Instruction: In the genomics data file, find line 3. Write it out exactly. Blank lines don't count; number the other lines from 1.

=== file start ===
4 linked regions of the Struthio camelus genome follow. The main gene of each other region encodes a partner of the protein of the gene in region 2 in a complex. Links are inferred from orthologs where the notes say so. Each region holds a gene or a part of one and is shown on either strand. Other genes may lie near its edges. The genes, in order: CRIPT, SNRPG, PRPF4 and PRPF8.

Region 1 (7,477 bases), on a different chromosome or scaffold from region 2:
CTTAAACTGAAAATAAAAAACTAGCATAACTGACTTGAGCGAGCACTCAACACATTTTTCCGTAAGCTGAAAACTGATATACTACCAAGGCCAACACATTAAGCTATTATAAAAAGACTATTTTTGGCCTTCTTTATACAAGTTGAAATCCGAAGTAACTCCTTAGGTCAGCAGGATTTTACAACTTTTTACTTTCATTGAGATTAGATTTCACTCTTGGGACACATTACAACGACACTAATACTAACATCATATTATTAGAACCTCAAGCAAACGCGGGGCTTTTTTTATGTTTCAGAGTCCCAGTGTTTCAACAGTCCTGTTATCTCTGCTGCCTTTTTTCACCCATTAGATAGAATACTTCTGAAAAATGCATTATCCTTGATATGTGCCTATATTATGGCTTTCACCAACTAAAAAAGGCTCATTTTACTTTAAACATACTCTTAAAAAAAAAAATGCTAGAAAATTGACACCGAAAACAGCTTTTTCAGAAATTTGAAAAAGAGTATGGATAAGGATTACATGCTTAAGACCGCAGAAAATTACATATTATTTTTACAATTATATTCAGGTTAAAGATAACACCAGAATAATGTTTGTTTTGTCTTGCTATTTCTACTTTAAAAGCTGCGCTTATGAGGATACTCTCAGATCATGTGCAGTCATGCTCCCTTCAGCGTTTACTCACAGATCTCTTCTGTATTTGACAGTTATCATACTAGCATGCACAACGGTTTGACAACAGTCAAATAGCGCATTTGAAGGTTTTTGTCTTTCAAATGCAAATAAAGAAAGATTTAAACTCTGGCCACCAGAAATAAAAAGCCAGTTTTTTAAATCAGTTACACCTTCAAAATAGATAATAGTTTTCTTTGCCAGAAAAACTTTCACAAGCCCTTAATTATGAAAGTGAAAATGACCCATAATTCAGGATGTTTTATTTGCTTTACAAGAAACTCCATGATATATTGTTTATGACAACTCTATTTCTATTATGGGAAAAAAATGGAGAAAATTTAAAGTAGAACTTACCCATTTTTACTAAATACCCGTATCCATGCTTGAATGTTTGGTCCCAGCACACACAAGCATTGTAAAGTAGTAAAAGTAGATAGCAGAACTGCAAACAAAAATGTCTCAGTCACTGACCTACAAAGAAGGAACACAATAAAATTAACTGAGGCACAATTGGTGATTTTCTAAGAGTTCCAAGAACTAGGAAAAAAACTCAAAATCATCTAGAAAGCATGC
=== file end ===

CTTAAACTGAAAATAAAAAACTAGCATAACTGACTTGAGCGAGCACTCAACACATTTTTCCGTAAGCTGAAAACTGATATACTACCAAGGCCAACACATTAAGCTATTATAAAAAGACTATTTTTGGCCTTCTTTATACAAGTTGAAATCCGAAGTAACTCCTTAGGTCAGCAGGATTTTACAACTTTTTACTTTCATTGAGATTAGATTTCACTCTTGGGACACATTACAACGACACTAATACTAACATCATATTATTAGAACCTCAAGCAAACGCGGGGCTTTTTTTATGTTTCAGAGTCCCAGTGTTTCAACAGTCCTGTTATCTCTGCTGCCTTTTTTCACCCATTAGATAGAATACTTCTGAAAAATGCATTATCCTTGATATGTGCCTATATTATGGCTTTCACCAACTAAAAAAGGCTCATTTTACTTTAAACATACTCTTAAAAAAAAAAATGCTAGAAAATTGACACCGAAAACAGCTTTTTCAGAAATTTGAAAAAGAGTATGGATAAGGATTACATGCTTAAGACCGCAGAAAATTACATATTATTTTTACAATTATATTCAGGTTAAAGATAACACCAGAATAATGTTTGTTTTGTCTTGCTATTTCTACTTTAAAAGCTGCGCTTATGAGGATACTCTCAGATCATGTGCAGTCATGCTCCCTTCAGCGTTTACTCACAGATCTCTTCTGTATTTGACAGTTATCATACTAGCATGCACAACGGTTTGACAACAGTCAAATAGCGCATTTGAAGGTTTTTGTCTTTCAAATGCAAATAAAGAAAGATTTAAACTCTGGCCACCAGAAATAAAAAGCCAGTTTTTTAAATCAGTTACACCTTCAAAATAGATAATAGTTTTCTTTGCCAGAAAAACTTTCACAAGCCCTTAATTATGAAAGTGAAAATGACCCATAATTCAGGATGTTTTATTTGCTTTACAAGAAACTCCATGATATATTGTTTATGACAACTCTATTTCTATTATGGGAAAAAAATGGAGAAAATTTAAAGTAGAACTTACCCATTTTTACTAAATACCCGTATCCATGCTTGAATGTTTGGTCCCAGCACACACAAGCATTGTAAAGTAGTAAAAGTAGATAGCAGAACTGCAAACAAAAATGTCTCAGTCACTGACCTACAAAGAAGGAACACAATAAAATTAACTGAGGCACAATTGGTGATTTTCTAAGAGTTCCAAGAACTAGGAAAAAAACTCAAAATCATCTAGAAAGCATGC